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The threatened white beluga whales of the St. Lawrence or high-noise pipeline work?

Earlier this month we blogged about Justice Claudine Roy’s decision granting a temporary injunction to environmental groups, blocking Energy East Pipeline Ltd. and TransCanada Pipelines Ltd. from conducting exploratory work in the St. Lawrence River near Cacouna, QC until October 15, when a critical beluga spawning period had passed. The purpose of the project is to study a portion of the sea-bed under the St. Lawrence River to determine where a marine terminal should be built to allow the export of Alberta tar sands oil.  The temporary injunction expired on October 15, as scheduled, but the energy companies are still blocked from proceeding, this time by Quebec’s environment ministry.

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Dear faithful readers,

We are updating the framework of our website to make it faster, cleaner, and more mobile friendly. During the process, you may notice some layout changes, but the excellent content that you are used to will all remain available. For WordPress theme aficionados, we are moving from Thesis 1.8 to Thesis 2.1.
Thank you for your patience. We do apologize for any inconvenience, and will do what we can to keep it short.

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The U.S. Pentagon’s latest report, the 2014 Climate Change Adaptation Roadmap, calls climate change an immediate threat to national security.

The forward, by U.S. Defense Secretary Chuck Hagel, sets the tone: “Rising global temperatures, changing precipitation patterns, climbing sea levels, and more extreme weather events will intensify the challenges of global instability, hunger, poverty, and conflict. They will likely lead to food and water shortages, pandemic diseases, disputes over refugees and resources, and destruction by natural disasters in regions across the globe.”

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In O’Byrne et al. v. Farmers’ Mutual Insurance Company (Lindsay), 2014 ONCA 543, the Ontario Court of Appeal has forced an insurer to pay for a fuel oil cleanup after a spill, despite a pollution exclusion clause.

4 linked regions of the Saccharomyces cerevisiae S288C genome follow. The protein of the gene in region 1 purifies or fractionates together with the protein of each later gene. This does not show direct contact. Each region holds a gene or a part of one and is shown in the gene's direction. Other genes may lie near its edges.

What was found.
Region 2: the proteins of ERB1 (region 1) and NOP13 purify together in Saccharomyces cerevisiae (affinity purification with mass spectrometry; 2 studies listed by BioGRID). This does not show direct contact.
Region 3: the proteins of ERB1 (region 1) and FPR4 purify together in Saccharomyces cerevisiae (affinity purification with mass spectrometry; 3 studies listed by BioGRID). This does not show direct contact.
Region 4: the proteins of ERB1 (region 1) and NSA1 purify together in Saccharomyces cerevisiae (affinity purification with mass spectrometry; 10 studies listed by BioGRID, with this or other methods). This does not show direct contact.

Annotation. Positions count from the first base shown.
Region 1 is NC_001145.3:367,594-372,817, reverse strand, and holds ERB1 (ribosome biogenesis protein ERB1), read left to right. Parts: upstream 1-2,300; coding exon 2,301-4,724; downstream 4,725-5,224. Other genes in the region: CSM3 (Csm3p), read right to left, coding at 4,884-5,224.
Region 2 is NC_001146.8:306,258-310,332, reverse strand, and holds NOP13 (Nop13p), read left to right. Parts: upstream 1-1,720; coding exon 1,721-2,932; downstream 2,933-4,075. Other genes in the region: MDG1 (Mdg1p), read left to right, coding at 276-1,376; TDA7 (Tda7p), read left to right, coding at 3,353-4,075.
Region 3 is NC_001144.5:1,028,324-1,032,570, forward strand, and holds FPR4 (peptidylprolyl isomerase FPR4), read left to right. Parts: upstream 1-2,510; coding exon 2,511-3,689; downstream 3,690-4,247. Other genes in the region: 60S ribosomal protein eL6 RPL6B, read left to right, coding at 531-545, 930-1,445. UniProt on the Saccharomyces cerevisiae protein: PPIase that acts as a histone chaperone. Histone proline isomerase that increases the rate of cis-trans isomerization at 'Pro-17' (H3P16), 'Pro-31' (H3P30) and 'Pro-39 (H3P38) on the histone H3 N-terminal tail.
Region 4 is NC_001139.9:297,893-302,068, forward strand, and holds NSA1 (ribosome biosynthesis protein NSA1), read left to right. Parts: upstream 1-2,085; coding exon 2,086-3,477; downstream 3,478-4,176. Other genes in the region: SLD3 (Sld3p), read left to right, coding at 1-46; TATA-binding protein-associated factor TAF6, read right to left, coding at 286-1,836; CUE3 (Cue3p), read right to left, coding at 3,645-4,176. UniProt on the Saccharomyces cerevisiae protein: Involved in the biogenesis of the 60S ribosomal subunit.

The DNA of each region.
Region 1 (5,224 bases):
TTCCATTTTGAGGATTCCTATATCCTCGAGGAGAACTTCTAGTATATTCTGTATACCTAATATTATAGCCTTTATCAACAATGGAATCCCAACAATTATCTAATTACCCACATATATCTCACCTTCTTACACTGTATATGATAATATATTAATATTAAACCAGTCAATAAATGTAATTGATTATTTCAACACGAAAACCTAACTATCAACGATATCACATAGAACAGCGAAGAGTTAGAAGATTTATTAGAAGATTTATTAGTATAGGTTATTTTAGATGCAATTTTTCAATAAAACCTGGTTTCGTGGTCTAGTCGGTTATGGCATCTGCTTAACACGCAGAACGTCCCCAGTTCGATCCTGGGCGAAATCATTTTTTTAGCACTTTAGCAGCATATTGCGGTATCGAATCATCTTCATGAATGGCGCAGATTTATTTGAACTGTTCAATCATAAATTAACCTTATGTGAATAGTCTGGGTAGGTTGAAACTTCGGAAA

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Is the tide turning on fossil fuel divestment? Climate Week featured promises, by some big mainstream investors, to start divesting from fossil fuels. Notable announcements included the Rockefeller Brothers Fund, which was built on the Standard Oil fortune. Europe has more than nine fossil fuel divestment campaigns underway. And now Bank of England governor, Mark Carney, has called for investors to report the long-term environmental impacts of their decisions along with their financial results. He warned that fossil fuel companies cannot burn all the reserves on their existing books if the world is to avoid catastrophic climate change. [click to continue…]

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Fair sharing of biodiversity: The Nagoya Protocol on Access to Genetic Resources and the Fair Equitable Sharing of Benefits Arising from their Utilization, under the United Nations Convention on Biodiversity (CBD), enters into force this week. The Protocol is an international environmental agreement intended to ensure that those, who share access to genetic resources and associated traditional and aboriginal knowledge, benefit fairly from their use. 51 countries have ratified the Protocol to date.

Canada, with its large aboriginal population, has neither signed nor ratified this Protocol. [click to continue…]

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